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CBP Outlines Due Diligence Steps to Help Avoid Imports Made with Forced Labor

Friday, October 07, 2016
Sandler, Travis & Rosenberg Trade Report

U.S. Customs and Border Protection has posted information on a number of tools companies can use to develop social compliance systems that will help them combat the risks of child and forced labor in their operations and global supply chains.

19 USC 1307 prohibits the importation of goods mined, produced, or manufactured, wholly or in part, in any foreign country by forced labor, including convict labor, forced child labor, and indentured labor. Such goods are subject to exclusion and/or seizure and may lead to criminal investigation of the importer. The Trade Facilitation and Trade Enforcement Act of 2015 closed a loophole in this law that had allowed imports of certain forced labor-produced goods if they were not produced domestically in such quantities as to meet consumptive demands.

When information reasonably but not conclusively indicates that goods within the purview of 19 USC 1307 are being imported, CBP may issue withhold release orders requiring detention of those goods at all U.S. ports of entry. CBP has acted on this new authority several times already and Commissioner Gil Kerlikowske has said more such actions should be expected, noting that the standard for reasonable suspicion is “pretty low.” To release shipments subject to such orders, importers must submit a certificate of origin and a detailed statement showing that the goods were not produced with forced labor.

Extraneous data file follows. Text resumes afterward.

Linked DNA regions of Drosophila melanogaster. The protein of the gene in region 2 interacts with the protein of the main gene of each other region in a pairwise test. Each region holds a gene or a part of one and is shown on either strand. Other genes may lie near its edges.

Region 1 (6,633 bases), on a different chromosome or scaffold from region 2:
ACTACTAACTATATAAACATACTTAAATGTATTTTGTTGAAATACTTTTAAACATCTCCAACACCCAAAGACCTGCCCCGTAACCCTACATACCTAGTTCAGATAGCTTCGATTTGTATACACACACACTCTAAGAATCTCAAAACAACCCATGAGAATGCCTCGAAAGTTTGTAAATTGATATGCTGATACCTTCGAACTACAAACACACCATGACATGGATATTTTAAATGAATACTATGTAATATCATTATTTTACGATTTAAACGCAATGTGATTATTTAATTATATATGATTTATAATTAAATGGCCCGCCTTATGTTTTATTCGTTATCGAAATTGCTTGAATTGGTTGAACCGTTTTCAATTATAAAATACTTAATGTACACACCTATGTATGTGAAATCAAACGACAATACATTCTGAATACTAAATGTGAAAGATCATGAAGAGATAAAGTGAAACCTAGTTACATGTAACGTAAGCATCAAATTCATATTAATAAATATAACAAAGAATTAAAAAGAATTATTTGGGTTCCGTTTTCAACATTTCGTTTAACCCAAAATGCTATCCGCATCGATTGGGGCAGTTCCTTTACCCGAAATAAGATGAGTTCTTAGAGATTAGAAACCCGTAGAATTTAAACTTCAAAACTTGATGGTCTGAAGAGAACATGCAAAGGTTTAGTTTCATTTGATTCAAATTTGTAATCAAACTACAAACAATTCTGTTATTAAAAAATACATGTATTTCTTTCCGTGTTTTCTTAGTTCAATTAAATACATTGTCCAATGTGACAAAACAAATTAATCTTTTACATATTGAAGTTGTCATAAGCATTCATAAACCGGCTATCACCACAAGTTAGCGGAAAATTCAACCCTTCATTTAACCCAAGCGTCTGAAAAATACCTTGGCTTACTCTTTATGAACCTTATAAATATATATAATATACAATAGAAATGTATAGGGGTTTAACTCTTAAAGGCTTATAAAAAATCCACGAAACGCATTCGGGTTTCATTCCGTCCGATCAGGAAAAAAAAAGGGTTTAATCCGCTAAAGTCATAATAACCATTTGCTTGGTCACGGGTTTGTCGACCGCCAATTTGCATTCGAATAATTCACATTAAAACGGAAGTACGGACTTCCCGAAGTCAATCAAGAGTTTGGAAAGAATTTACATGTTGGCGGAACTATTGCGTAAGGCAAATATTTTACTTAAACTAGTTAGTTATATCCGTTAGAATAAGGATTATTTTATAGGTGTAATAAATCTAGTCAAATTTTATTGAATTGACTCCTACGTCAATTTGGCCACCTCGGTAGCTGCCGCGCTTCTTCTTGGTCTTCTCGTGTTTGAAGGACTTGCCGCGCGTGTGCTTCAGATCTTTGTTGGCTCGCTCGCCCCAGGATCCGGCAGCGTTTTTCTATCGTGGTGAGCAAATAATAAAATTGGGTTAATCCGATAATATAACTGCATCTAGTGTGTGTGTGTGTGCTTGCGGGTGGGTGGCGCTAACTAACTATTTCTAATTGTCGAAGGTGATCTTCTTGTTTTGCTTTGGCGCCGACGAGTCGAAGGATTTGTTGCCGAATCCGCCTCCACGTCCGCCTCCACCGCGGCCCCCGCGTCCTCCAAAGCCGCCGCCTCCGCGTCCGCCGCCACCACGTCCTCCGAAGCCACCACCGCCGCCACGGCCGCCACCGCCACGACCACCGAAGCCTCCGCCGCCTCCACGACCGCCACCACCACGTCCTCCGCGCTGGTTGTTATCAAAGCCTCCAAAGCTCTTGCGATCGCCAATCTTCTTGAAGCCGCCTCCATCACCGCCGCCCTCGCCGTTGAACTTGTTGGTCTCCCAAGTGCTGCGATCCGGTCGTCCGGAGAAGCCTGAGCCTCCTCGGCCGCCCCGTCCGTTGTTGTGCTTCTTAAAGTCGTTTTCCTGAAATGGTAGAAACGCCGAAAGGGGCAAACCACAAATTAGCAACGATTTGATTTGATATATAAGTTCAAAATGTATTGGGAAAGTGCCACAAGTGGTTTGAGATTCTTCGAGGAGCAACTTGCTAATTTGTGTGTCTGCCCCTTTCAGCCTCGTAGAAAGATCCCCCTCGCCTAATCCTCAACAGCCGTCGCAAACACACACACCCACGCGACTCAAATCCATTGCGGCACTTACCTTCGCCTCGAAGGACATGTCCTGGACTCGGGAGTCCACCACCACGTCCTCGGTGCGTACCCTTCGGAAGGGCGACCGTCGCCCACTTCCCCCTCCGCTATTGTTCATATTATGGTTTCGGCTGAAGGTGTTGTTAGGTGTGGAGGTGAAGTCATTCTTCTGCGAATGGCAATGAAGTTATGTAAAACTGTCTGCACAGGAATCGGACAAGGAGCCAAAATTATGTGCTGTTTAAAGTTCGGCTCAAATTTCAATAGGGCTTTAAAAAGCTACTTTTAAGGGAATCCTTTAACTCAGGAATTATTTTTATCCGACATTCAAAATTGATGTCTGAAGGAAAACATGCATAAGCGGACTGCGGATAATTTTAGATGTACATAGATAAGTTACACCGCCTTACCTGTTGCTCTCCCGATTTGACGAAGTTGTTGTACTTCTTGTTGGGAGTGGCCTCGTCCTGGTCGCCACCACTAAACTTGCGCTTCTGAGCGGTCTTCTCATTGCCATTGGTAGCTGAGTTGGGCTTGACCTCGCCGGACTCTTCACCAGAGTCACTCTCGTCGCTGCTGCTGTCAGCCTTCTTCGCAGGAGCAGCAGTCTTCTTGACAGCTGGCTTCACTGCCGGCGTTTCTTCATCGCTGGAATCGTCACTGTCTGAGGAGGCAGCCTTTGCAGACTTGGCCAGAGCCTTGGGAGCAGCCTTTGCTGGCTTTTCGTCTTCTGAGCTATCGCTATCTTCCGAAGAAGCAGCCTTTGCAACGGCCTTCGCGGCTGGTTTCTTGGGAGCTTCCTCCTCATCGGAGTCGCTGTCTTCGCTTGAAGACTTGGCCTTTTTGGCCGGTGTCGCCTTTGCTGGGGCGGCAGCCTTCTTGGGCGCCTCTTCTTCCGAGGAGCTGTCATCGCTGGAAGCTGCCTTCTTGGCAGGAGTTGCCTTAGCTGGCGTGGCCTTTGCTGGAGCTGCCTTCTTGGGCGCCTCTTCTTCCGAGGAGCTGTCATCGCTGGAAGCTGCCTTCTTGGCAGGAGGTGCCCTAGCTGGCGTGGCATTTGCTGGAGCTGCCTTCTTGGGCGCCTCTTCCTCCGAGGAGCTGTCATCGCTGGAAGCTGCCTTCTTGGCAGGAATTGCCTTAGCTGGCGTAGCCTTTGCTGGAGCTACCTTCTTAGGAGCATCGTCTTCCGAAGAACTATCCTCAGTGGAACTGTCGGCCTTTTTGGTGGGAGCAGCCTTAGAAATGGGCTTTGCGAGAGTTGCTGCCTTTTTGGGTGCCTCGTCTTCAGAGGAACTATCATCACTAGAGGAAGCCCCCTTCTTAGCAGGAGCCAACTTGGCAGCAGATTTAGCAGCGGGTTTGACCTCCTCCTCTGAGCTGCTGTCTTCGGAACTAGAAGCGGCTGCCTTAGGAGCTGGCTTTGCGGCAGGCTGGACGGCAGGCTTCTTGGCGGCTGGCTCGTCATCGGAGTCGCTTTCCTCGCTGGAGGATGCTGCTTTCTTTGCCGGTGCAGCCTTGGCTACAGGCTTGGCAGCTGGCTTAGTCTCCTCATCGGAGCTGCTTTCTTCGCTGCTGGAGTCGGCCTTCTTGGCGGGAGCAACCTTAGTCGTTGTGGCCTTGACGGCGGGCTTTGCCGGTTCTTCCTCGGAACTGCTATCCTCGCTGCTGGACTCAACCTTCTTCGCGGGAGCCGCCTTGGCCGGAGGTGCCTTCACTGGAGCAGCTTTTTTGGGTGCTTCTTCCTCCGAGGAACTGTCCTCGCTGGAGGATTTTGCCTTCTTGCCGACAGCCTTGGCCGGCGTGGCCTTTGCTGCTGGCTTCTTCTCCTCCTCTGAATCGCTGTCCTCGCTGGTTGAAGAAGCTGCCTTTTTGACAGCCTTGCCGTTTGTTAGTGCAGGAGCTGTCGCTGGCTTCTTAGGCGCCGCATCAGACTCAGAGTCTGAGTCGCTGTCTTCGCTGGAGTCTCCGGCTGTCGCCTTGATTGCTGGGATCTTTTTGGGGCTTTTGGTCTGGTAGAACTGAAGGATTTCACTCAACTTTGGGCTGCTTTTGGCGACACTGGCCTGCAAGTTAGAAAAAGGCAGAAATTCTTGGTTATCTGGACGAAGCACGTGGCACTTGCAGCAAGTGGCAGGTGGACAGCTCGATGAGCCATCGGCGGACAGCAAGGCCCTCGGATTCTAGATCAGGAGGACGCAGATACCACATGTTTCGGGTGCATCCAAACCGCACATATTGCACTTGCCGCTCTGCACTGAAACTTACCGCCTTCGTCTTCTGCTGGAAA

CBP encourages stakeholders to closely examine their supply chains to ensure that imported goods are not produced with prohibited forms of labor. A recent agency fact sheet states that the following steps can assist companies in this effort.

- access Department of Labor guidance on setting up a social compliance system

- use reasonable care by obtaining advice from a licensed customs broker, customs or international trade attorney, or customs consultant

- obtain an audit (available from many private sources) to evaluate risks in your supply chain

- request a CBP administrative ruling on prospective transactions

- utilize CBP’s informed compliance publications

- take advantage of other federal guidance, including the State Department’s Trafficking in Persons Report and the Department of Labor’s Findings on the Worst Forms of Child Labor

- consult investigative reports and other publications from civil society and international organizations on labor rights and working conditions in countries that export to the U.S.

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